The weather was perfect, clear blue skies and unbroken sunshine in what remains one of Europe’s most iconic locations: Monaco. Transfer that across to the overall mood at this year’s Gaim International conference, however, and it was more one of overcast skies with the threat of thunder.
With over 500 of the world’s leading hedge fund managers and investors in attendance it was another first-class event, and a good opportunity for US and European fund managers to compare notes and pick each other’s brains. But the mood was cautious, measured, a realisation that political risk infiltrating today’s global financial markets is testing hedge fund managers’ skills to the maximum.
Jamil Baz, chief investment strategist at GLG Partners, in day one’s opening keynote presentation with Harvard professor Niall Ferguson, set the scene in stark detail by suggesting that the global economic crisis had not even started yet. Leverage, said Baz, was the key to the problem. The fact that G7 countries plus European countries like Spain and Greece had seen their total debt to GDP rise from 380 per cent in 2007 to 420 per cent today, meant that deleveraging down to more acceptable levels of 220 per cent could take 20 years – during which time economic growth would be flat.
Robert Jenkins, external member of the financial policy committee, Bank of England, continued the downbeat theme by adding that short selling bans in Europe were a mere foretaste of what’s to come, and that liquidity would no longer be freely available as banks respond to regulatory demands and increase their tier one capital.
But it certainly wasn’t all doom and gloom. Some of the panel discussions were highly entertaining and upbeat. The session chaired by Gavyn Davies of Fulcrum Asset Management revealed that hedge fund managers welcomed the institutionalisation of the industry. One of the panellists, Nicholas Botta, CFO of activist hedge fund Pershing Square Capital, said that it been a positive development and forced managers to grow up. Jim Dunn, CIO of Wake Forest University, talking in a plenary session on day two, said that right now there is a “golden generation” of hedge fund talent to invest in.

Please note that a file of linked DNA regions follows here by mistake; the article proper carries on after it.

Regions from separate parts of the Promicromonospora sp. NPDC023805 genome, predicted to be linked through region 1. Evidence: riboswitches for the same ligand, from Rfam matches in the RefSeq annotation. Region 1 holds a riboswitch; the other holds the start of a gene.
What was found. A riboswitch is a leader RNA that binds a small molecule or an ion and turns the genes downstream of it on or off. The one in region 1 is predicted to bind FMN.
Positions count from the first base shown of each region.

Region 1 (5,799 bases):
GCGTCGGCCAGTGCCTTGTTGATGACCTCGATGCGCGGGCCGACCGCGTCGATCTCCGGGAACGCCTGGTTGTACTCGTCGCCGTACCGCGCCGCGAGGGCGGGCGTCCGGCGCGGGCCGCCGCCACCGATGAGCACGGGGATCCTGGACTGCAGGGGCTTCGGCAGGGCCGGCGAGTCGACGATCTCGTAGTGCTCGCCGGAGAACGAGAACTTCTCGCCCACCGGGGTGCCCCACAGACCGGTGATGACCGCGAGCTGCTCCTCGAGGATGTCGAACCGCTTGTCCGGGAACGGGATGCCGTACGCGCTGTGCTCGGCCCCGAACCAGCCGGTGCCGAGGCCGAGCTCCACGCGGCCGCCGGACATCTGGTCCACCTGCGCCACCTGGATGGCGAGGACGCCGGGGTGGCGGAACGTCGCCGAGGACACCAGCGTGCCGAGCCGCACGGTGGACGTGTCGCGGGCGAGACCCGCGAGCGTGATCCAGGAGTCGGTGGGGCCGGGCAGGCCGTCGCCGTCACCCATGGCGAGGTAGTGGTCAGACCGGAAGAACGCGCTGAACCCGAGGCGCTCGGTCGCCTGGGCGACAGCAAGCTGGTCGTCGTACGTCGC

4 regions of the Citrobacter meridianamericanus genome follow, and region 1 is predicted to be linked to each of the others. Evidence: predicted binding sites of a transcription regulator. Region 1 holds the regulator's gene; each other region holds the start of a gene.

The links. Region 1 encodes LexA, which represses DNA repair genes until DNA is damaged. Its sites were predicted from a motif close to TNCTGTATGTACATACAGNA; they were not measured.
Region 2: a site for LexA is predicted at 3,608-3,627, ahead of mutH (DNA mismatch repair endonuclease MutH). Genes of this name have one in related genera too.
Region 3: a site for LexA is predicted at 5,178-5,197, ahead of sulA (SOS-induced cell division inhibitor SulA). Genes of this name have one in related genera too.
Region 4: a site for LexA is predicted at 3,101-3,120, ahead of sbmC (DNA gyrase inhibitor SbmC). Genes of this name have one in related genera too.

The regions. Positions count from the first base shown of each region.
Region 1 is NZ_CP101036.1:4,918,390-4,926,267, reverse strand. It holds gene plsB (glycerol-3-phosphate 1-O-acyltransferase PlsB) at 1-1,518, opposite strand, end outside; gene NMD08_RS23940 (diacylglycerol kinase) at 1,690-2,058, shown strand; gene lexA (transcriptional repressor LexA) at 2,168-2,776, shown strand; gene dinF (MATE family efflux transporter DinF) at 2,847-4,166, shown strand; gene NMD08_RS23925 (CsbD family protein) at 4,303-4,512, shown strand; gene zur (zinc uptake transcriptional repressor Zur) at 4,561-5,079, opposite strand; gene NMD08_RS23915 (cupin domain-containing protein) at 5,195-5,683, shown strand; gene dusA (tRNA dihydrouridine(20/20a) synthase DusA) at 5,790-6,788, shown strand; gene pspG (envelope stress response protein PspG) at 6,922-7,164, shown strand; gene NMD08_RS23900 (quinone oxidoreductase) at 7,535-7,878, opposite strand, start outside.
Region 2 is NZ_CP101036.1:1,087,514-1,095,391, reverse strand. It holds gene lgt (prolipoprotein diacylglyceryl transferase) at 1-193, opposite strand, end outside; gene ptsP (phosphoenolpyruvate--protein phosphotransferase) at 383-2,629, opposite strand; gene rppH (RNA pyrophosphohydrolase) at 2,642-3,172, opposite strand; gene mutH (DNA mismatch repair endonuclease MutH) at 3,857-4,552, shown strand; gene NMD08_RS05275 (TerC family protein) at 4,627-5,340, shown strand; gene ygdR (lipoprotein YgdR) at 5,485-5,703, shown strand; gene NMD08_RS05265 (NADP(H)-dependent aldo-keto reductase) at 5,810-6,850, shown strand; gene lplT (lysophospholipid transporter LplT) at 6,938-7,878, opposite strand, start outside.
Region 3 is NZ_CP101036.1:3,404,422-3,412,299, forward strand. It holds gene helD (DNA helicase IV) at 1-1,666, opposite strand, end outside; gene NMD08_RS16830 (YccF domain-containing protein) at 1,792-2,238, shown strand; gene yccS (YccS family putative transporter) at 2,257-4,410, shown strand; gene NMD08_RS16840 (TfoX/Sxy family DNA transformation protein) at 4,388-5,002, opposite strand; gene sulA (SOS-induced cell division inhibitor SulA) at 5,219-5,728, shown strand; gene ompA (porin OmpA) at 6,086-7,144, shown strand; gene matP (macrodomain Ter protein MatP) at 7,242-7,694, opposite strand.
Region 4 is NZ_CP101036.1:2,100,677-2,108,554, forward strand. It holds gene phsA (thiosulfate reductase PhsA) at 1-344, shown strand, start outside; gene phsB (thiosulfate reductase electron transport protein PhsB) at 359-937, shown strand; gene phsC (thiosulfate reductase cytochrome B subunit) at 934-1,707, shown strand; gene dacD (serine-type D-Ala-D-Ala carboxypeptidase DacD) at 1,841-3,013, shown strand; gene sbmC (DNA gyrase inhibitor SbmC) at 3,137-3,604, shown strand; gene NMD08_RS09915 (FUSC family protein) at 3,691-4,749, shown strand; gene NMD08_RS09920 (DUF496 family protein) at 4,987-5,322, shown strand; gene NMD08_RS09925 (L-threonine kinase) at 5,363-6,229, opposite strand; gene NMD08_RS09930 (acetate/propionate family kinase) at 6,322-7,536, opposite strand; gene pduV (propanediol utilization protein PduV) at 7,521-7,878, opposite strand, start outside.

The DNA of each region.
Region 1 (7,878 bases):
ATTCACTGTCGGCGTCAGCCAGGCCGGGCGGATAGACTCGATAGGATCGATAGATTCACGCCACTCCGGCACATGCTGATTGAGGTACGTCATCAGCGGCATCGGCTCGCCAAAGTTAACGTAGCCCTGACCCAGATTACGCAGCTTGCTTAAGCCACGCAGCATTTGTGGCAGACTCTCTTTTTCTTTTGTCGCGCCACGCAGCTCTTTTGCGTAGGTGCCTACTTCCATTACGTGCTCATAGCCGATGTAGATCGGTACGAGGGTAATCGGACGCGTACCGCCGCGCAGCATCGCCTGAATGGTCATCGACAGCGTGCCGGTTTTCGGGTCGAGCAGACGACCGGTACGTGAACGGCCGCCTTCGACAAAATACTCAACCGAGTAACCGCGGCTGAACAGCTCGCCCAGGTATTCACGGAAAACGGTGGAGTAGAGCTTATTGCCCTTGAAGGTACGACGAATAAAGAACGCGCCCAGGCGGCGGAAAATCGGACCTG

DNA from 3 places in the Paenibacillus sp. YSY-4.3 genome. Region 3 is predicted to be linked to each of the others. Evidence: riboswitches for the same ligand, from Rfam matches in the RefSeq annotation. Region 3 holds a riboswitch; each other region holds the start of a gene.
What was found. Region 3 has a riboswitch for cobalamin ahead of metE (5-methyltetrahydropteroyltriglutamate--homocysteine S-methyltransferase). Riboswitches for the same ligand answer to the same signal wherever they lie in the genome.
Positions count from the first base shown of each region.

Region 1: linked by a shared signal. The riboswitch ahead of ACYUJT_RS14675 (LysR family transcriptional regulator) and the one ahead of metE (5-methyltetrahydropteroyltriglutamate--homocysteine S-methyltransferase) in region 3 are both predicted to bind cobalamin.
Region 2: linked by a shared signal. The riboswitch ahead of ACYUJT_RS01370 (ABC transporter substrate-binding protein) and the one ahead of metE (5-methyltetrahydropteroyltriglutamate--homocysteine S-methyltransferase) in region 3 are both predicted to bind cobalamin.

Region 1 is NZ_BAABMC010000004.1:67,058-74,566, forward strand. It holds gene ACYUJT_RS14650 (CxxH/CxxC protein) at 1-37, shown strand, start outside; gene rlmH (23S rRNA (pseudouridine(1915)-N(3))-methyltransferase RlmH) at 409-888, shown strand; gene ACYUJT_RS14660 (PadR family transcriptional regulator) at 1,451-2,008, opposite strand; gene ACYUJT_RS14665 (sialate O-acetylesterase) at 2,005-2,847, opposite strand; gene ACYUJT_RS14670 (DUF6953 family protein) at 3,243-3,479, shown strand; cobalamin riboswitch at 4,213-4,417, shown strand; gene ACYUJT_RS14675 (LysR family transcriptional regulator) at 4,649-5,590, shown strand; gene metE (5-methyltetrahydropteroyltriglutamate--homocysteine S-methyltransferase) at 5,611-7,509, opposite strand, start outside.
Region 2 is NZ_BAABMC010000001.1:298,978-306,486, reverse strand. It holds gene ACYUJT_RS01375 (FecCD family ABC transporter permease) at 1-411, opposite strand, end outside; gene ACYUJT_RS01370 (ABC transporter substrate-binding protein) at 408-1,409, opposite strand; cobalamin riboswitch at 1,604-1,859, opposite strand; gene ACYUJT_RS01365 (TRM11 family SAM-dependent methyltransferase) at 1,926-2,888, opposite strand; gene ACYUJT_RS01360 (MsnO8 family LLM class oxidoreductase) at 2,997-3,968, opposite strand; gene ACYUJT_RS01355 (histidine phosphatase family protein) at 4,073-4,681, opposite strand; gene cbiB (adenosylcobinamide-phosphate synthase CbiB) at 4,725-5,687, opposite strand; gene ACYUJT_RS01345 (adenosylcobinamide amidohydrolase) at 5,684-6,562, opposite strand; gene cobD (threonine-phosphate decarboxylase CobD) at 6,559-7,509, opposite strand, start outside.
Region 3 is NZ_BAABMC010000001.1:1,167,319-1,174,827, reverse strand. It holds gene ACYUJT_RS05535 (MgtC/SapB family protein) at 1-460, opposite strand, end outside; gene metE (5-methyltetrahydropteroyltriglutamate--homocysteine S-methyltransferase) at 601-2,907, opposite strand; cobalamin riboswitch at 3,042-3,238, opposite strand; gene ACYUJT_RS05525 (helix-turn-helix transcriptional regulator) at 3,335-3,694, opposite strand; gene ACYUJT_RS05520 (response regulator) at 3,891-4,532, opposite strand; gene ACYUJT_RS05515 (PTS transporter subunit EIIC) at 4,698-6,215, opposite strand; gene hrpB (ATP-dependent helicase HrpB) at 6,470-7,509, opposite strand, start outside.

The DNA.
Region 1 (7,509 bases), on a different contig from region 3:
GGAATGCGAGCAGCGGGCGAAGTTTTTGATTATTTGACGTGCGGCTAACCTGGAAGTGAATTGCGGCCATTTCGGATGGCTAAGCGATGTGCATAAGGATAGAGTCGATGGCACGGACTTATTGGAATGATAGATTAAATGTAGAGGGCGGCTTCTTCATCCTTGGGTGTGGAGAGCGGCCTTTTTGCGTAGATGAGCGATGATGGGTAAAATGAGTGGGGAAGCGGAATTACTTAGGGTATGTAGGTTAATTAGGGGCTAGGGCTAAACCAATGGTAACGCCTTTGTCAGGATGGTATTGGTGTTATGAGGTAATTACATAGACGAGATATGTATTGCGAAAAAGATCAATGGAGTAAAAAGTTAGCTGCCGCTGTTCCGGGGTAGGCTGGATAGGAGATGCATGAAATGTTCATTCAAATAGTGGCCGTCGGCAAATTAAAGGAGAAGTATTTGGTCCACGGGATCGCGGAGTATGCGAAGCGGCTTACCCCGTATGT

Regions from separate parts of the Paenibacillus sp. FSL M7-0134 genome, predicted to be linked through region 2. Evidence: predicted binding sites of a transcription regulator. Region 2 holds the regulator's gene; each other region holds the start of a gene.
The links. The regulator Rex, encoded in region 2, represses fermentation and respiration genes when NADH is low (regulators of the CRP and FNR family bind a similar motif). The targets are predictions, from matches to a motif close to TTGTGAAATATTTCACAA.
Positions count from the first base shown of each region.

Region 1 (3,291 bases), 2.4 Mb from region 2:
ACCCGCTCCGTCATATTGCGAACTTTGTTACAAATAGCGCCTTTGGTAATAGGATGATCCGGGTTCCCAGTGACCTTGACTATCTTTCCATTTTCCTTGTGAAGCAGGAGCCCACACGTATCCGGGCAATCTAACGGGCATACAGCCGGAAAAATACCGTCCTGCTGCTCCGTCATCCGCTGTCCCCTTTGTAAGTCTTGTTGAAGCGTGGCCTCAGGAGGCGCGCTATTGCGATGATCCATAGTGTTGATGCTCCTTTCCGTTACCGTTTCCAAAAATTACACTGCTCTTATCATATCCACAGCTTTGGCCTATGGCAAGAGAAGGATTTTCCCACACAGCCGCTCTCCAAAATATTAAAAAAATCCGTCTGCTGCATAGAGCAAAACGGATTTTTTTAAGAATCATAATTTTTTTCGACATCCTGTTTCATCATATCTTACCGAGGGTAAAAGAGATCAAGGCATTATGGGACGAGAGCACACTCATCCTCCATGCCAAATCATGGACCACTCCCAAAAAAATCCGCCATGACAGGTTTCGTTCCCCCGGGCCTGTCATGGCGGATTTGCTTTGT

Hedgeweek asked some of the attendees what they thought of the event. Erwin de Kleijn (pictured), Investor Relations Manager of Saemor Capital, enjoyed Nassim Nicholas Taleb’s presentation on “antifragility”. “It’s good to see that the hedge fund industry has an open mind toward original thinkers like Mr Taleb, even though he doesn’t have a financial academic background. I liked the parallel he used between natural evolution and hedge fund investing,” said de Kleijn.
Jane Buchan, CEO of PAAMCO, responded: “The European and American managers have many of the same positions, so in some sense they are identically invested – however, the European managers are much more negative.”
Jim Dunn, referred to above, said that his overall impression was positive and found the conference worthwhile on a number of levels. “The panels were insightful and the perspectives illuminating and divergent from those in the US. The stable of managers was impressive and Victoria (Chatterton, GAIM 2012 conference director) and the conference organizers did a great job to make compelling connections.”
Jeffrey Peskind, the founder and CEO of New York-based Phoenix Investment Adviser LLC, said: “I found the mood pretty cautious and people waiting to see how the events of the European debt crisis would unfold. However, I do think people are still looking for new opportunities that will arise out of this environment. US-based managers are always interested to hear about what European investment managers are looking at, concerned with etc so that was very helpful.”
When asked what his key take-away moment was of the event, Peskind replied: “I spent most of the time meeting with investors as opposed to listening to presentations! It seemed like US managers were a little more popular than I’ve seen in recent times and I think credit strategies like ours are definitely a popular area right now – people think credit is a good place to be so that was encouraging.”
Said Dunn: “I think the highlight may have been the weather but second was the Institutional Panel on the second day. Jane Buchan from PAAMCO was delightful and candid; a combination you rarely see on a dais like GAIM.”